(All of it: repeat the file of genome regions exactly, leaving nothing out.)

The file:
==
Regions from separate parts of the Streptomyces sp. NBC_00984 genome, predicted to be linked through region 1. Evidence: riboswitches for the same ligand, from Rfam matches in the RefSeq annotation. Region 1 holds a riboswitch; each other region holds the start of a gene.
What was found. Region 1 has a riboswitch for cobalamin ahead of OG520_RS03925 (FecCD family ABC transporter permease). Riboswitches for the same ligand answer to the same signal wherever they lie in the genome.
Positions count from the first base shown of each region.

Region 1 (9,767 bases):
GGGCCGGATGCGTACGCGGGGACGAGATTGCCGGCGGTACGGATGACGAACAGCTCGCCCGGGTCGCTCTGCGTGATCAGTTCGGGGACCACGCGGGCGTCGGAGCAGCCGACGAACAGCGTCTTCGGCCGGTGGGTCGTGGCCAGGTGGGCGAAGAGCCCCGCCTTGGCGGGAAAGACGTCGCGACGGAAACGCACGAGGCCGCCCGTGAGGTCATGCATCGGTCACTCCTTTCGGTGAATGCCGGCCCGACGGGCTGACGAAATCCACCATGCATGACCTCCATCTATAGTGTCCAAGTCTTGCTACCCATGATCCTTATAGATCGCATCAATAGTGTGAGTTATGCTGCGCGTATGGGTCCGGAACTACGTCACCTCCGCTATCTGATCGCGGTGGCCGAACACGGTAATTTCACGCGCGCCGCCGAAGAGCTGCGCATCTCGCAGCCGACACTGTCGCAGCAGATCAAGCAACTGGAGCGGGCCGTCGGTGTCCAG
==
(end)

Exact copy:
Regions from separate parts of the Streptomyces sp. NBC_00984 genome, predicted to be linked through region 1. Evidence: riboswitches for the same ligand, from Rfam matches in the RefSeq annotation. Region 1 holds a riboswitch; each other region holds the start of a gene.
What was found. Region 1 has a riboswitch for cobalamin ahead of OG520_RS03925 (FecCD family ABC transporter permease). Riboswitches for the same ligand answer to the same signal wherever they lie in the genome.
Positions count from the first base shown of each region.

Region 1 (9,767 bases):
GGGCCGGATGCGTACGCGGGGACGAGATTGCCGGCGGTACGGATGACGAACAGCTCGCCCGGGTCGCTCTGCGTGATCAGTTCGGGGACCACGCGGGCGTCGGAGCAGCCGACGAACAGCGTCTTCGGCCGGTGGGTCGTGGCCAGGTGGGCGAAGAGCCCCGCCTTGGCGGGAAAGACGTCGCGACGGAAACGCACGAGGCCGCCCGTGAGGTCATGCATCGGTCACTCCTTTCGGTGAATGCCGGCCCGACGGGCTGACGAAATCCACCATGCATGACCTCCATCTATAGTGTCCAAGTCTTGCTACCCATGATCCTTATAGATCGCATCAATAGTGTGAGTTATGCTGCGCGTATGGGTCCGGAACTACGTCACCTCCGCTATCTGATCGCGGTGGCCGAACACGGTAATTTCACGCGCGCCGCCGAAGAGCTGCGCATCTCGCAGCCGACACTGTCGCAGCAGATCAAGCAACTGGAGCGGGCCGTCGGTGTCCAG